The region, however, still graduates more than 20,000 engineers each year from such highly regarded universities as the California Institute of Technology, UCLA and the University of Southern California, says Chris Rico, director of innovation for the Los Angeles County Economic Development Corp. That's helped create new businesses, he says, such as billionaire entrepreneur Elon Musk's SpaceX space transport company and his plan to transport people through the high-speed Hyperloop system of tubes.
"There is a lot of cutting-edge technology going on in LA," says billionaire surgeon and entrepreneur Patrick Soon-Shiong, who has invested more than $400 million in high-tech and health projects and companies through his nonprofit NantHealth Foundation. "With UCLA, USC, CalTech, the Jet Propulsion Lab, the talent here is amazing."
His NantHealth, which went public last year in a $96 billion IPO, sells software and medical records to hospitals and plans to soon commercially sell software that analyzes a patient's DNA to determine the best treatment for critical illnesses.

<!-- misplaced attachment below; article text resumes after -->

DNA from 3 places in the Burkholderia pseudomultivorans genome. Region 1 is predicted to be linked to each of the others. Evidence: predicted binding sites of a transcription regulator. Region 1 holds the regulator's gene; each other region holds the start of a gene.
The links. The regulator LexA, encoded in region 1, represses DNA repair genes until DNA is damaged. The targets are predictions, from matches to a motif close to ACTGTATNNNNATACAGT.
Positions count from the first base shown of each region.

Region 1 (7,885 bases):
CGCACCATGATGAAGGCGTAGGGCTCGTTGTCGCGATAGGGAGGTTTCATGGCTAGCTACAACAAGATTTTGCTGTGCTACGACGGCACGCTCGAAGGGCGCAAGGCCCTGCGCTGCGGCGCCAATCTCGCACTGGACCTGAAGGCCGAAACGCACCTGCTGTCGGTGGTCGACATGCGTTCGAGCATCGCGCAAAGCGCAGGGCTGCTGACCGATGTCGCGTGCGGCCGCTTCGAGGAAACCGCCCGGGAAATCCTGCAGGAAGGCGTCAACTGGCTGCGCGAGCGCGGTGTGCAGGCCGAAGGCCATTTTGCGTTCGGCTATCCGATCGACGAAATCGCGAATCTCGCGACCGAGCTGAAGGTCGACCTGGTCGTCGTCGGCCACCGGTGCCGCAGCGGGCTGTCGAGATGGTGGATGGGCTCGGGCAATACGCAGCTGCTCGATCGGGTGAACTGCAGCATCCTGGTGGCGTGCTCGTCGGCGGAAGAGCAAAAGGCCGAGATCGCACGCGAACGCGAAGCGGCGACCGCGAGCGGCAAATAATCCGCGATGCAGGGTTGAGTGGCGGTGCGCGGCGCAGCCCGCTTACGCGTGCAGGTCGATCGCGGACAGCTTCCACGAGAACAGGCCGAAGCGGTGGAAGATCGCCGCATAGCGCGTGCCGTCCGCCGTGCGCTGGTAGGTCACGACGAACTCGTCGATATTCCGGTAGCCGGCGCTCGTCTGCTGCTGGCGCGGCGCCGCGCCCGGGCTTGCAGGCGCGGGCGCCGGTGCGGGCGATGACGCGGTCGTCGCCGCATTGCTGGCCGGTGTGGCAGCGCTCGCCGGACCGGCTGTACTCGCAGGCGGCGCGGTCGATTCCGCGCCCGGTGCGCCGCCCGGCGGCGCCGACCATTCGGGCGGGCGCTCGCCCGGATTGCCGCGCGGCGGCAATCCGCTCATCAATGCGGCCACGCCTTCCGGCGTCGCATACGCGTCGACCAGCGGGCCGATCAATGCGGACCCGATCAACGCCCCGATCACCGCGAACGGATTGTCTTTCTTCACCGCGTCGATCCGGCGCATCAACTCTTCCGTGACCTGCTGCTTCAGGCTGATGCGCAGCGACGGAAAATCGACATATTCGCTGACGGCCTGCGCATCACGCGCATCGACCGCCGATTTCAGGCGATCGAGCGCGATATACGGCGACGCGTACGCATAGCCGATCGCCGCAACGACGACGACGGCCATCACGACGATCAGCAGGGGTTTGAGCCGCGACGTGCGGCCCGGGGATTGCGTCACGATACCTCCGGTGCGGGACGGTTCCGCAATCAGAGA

LA is also home to the Los Angeles and Long Beach ports, two of the 10 largest in the United States, giving it a huge advantage to companies moving products to consumers, says Rico.
And there is always Hollywood, which is scrambling to devise new ways to deliver its content as consumers increasingly are using Netflix or Amazon and bypassing TV and movie theaters.
One result has been an explosion of tech companies making virtual reality technology and content. In 2014, Facebook bought VR game company and goggle maker Oculus for $2 billion in cash and stock. Walt Disney, Fox's BSkyB British satellite company and other media companies have invested $100.2 million in VR camera maker and film studio Jaunt.
Hollywood power players have also helped finance new technologies. Music executive Jimmy Iovine and rapper Andre Young (aka Dr. Dre) gave $70 million last year to set up an undergraduate curriculum at USC to encourage a new crop of innovators. Last year a trio of undergraduates won a $10,000 prize to help them develop a new augmented reality headset.